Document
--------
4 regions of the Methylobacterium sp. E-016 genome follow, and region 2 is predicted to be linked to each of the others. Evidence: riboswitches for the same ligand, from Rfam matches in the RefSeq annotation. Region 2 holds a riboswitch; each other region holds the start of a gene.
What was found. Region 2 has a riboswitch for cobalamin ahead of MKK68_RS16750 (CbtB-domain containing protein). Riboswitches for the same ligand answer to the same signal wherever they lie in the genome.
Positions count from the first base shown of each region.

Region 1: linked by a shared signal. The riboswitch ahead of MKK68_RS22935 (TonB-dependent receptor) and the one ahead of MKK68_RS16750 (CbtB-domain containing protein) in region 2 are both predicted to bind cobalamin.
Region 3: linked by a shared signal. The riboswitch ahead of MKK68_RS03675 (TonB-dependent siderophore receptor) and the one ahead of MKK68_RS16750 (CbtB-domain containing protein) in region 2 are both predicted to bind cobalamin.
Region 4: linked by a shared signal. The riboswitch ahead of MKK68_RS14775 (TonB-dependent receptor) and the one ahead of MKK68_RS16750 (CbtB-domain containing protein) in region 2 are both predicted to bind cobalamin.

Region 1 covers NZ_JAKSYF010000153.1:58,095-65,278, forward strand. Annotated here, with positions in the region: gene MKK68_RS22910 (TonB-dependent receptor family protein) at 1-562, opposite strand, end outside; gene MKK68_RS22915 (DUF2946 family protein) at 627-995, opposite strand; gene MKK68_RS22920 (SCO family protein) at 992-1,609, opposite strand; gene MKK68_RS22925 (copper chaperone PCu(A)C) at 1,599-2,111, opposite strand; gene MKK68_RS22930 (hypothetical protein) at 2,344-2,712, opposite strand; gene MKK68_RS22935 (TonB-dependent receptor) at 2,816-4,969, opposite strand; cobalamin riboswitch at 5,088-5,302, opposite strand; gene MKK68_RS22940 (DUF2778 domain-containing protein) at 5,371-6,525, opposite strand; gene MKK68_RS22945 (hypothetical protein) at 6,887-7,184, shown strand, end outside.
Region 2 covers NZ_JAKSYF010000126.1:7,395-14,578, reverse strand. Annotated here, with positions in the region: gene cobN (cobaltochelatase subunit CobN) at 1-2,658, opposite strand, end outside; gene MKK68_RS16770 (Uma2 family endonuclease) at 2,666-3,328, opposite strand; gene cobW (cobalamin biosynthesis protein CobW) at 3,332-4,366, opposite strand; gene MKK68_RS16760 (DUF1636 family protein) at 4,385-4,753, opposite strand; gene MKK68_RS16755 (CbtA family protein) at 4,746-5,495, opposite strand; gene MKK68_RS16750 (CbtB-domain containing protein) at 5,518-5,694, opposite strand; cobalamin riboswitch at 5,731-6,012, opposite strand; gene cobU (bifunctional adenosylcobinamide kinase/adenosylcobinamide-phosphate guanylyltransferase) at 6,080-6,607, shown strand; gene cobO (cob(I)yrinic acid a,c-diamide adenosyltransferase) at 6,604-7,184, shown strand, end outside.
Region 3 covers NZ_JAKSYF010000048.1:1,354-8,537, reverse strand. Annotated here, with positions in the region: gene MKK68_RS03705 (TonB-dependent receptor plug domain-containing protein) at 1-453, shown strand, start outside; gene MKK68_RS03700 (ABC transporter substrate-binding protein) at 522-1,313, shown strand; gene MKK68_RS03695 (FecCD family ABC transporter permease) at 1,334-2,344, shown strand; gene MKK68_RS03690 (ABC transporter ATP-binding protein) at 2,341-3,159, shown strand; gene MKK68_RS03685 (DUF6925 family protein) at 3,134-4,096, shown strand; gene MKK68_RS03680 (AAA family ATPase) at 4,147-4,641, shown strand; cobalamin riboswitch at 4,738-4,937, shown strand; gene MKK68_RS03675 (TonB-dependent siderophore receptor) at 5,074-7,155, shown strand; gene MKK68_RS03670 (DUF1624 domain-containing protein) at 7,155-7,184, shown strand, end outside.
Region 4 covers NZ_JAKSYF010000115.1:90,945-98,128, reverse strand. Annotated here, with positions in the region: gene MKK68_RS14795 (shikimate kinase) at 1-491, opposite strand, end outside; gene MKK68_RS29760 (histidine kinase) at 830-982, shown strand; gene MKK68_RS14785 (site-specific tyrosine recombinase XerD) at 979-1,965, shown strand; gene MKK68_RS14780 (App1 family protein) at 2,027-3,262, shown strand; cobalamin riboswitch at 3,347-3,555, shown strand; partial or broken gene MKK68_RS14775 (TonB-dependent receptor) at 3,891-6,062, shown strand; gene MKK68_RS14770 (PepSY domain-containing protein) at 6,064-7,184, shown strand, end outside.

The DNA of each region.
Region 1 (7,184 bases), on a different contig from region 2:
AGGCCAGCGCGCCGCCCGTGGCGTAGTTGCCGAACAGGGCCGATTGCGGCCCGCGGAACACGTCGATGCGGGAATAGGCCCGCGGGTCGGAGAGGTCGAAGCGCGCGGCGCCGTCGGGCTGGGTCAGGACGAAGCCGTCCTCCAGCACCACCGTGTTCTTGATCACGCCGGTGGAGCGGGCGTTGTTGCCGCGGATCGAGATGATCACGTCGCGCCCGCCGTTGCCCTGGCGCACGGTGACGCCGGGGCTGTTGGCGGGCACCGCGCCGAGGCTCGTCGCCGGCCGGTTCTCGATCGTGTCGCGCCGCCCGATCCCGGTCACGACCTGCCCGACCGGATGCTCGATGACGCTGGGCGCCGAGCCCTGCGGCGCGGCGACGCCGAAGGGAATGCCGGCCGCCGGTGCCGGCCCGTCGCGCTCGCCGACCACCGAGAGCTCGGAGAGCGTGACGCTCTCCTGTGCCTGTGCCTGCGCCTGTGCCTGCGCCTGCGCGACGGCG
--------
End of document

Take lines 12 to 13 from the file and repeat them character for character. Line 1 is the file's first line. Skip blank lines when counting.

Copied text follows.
Region 1 (7,184 bases), on a different contig from region 2:
AGGCCAGCGCGCCGCCCGTGGCGTAGTTGCCGAACAGGGCCGATTGCGGCCCGCGGAACACGTCGATGCGGGAATAGGCCCGCGGGTCGGAGAGGTCGAAGCGCGCGGCGCCGTCGGGCTGGGTCAGGACGAAGCCGTCCTCCAGCACCACCGTGTTCTTGATCACGCCGGTGGAGCGGGCGTTGTTGCCGCGGATCGAGATGATCACGTCGCGCCCGCCGTTGCCCTGGCGCACGGTGACGCCGGGGCTGTTGGCGGGCACCGCGCCGAGGCTCGTCGCCGGCCGGTTCTCGATCGTGTCGCGCCGCCCGATCCCGGTCACGACCTGCCCGACCGGATGCTCGATGACGCTGGGCGCCGAGCCCTGCGGCGCGGCGACGCCGAAGGGAATGCCGGCCGCCGGTGCCGGCCCGTCGCGCTCGCCGACCACCGAGAGCTCGGAGAGCGTGACGCTCTCCTGTGCCTGTGCCTGCGCCTGTGCCTGCGCCTGCGCGACGGCG